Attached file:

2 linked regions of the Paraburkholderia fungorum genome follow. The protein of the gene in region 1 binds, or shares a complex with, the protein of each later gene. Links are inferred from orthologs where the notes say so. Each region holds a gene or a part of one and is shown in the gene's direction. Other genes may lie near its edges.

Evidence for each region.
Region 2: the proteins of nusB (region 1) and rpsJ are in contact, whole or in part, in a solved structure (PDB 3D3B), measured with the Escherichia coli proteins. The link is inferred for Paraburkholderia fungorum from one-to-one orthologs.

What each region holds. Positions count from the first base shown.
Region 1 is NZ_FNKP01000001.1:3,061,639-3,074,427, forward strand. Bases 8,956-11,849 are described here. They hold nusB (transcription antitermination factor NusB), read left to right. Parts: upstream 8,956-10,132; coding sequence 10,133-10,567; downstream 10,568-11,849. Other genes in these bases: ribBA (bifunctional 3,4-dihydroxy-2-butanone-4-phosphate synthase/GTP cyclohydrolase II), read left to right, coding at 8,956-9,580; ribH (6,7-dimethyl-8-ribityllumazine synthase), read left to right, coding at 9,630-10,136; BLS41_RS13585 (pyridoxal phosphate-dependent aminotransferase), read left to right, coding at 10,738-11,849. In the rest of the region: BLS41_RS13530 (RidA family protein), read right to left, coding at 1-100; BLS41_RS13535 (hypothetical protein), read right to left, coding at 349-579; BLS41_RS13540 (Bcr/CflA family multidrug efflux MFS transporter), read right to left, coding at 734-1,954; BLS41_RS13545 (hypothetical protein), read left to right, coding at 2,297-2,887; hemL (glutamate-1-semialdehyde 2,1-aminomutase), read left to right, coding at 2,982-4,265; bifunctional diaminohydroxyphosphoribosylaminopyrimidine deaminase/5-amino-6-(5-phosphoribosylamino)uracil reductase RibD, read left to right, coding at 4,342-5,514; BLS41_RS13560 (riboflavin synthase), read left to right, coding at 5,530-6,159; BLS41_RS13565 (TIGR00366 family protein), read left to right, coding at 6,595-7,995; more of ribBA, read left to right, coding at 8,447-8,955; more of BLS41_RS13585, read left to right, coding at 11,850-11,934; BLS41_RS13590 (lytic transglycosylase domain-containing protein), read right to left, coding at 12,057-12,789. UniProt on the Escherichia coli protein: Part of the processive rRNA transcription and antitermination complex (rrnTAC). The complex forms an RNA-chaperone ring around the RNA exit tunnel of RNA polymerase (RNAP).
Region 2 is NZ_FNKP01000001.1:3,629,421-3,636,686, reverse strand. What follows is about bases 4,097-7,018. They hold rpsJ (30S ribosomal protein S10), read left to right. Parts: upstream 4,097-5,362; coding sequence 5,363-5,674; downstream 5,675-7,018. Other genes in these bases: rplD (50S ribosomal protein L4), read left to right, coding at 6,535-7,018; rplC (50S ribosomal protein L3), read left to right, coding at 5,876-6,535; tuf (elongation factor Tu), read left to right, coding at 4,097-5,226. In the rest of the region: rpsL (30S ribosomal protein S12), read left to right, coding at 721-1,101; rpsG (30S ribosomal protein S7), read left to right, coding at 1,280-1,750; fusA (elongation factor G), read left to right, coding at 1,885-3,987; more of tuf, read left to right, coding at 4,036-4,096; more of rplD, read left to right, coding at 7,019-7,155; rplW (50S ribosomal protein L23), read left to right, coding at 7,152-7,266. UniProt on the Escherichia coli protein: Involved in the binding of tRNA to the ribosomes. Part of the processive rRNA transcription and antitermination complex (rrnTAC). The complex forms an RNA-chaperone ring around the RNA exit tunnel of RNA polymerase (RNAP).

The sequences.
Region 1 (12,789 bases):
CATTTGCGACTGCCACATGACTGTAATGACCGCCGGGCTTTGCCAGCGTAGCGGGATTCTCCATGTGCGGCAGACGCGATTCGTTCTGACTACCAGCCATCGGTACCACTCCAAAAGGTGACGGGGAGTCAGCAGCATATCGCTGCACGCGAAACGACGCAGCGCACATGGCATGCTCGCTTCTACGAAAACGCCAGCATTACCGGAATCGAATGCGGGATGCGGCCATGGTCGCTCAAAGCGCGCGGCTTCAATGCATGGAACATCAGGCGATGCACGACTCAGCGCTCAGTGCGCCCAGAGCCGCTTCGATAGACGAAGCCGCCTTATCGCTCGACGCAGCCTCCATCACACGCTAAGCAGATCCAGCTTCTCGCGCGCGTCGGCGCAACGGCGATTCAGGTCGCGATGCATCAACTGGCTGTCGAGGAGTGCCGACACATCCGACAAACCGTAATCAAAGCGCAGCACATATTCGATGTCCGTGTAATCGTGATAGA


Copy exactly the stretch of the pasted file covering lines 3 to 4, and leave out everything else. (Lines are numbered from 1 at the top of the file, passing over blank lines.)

Region 2: the proteins of nusB (region 1) and rpsJ are in contact, whole or in part, in a solved structure (PDB 3D3B), measured with the Escherichia coli proteins. The link is inferred for Paraburkholderia fungorum from one-to-one orthologs.

What each region holds. Positions count from the first base shown.